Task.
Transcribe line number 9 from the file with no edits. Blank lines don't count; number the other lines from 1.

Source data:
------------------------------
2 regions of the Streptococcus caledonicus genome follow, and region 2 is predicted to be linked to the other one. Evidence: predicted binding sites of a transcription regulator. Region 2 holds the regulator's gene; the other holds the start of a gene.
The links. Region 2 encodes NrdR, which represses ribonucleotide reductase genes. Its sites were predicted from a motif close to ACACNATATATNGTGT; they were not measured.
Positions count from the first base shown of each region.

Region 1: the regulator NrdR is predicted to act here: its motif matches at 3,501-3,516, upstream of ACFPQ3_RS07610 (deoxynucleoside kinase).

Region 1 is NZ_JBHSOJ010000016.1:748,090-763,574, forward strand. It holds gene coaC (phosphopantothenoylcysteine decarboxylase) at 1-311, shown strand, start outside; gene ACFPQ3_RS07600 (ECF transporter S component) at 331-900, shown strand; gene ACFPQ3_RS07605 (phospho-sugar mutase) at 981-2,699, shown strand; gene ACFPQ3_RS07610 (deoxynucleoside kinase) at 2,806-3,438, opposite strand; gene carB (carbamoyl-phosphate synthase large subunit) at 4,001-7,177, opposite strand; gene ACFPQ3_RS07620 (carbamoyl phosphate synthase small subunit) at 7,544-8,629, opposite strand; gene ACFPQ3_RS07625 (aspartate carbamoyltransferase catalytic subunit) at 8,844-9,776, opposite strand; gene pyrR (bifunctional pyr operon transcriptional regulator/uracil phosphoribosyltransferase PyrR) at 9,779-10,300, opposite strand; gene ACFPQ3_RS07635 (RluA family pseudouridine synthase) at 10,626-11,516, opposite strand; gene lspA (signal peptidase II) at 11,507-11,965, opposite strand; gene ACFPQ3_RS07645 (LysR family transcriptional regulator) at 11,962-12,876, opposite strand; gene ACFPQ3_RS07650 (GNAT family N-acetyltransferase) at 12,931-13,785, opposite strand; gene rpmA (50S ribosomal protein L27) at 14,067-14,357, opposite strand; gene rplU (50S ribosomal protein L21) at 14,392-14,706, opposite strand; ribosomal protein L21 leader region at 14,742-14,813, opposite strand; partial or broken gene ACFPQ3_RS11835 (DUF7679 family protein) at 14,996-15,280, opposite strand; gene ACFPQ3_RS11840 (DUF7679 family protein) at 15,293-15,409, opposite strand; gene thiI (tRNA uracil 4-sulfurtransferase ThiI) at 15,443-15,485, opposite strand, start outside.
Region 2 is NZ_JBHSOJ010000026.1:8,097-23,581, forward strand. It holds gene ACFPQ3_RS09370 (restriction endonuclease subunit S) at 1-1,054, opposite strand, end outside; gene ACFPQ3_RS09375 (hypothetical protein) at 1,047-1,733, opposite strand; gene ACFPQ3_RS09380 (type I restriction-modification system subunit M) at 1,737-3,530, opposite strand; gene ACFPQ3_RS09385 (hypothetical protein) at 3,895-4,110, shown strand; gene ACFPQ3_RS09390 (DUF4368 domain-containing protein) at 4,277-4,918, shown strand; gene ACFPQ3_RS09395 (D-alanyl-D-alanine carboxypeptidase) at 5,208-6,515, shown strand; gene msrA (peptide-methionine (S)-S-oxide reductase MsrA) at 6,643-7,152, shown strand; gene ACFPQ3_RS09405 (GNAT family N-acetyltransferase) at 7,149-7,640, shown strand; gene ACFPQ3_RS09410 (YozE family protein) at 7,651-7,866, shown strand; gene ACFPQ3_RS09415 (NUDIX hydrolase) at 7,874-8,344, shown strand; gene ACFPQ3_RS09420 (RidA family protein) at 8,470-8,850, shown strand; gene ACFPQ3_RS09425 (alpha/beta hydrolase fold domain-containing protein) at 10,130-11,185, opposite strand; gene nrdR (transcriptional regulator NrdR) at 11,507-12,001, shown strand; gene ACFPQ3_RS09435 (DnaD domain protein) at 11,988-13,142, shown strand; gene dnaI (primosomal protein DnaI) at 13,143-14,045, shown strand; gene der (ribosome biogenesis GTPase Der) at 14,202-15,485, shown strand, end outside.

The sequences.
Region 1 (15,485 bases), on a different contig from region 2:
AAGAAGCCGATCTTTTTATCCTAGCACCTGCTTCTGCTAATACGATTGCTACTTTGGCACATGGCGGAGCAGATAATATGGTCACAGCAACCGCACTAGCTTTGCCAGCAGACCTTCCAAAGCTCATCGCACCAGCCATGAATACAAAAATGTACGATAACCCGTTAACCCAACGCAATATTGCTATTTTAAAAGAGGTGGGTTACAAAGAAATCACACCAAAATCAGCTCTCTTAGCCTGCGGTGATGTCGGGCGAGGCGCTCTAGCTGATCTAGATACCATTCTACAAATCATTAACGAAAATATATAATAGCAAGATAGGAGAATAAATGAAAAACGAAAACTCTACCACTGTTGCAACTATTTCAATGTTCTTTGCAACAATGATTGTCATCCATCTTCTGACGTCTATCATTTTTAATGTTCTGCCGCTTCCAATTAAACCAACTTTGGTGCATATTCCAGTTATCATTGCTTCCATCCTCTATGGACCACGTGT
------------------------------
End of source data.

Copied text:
AAGAAGCCGATCTTTTTATCCTAGCACCTGCTTCTGCTAATACGATTGCTACTTTGGCACATGGCGGAGCAGATAATATGGTCACAGCAACCGCACTAGCTTTGCCAGCAGACCTTCCAAAGCTCATCGCACCAGCCATGAATACAAAAATGTACGATAACCCGTTAACCCAACGCAATATTGCTATTTTAAAAGAGGTGGGTTACAAAGAAATCACACCAAAATCAGCTCTCTTAGCCTGCGGTGATGTCGGGCGAGGCGCTCTAGCTGATCTAGATACCATTCTACAAATCATTAACGAAAATATATAATAGCAAGATAGGAGAATAAATGAAAAACGAAAACTCTACCACTGTTGCAACTATTTCAATGTTCTTTGCAACAATGATTGTCATCCATCTTCTGACGTCTATCATTTTTAATGTTCTGCCGCTTCCAATTAAACCAACTTTGGTGCATATTCCAGTTATCATTGCTTCCATCCTCTATGGACCACGTGT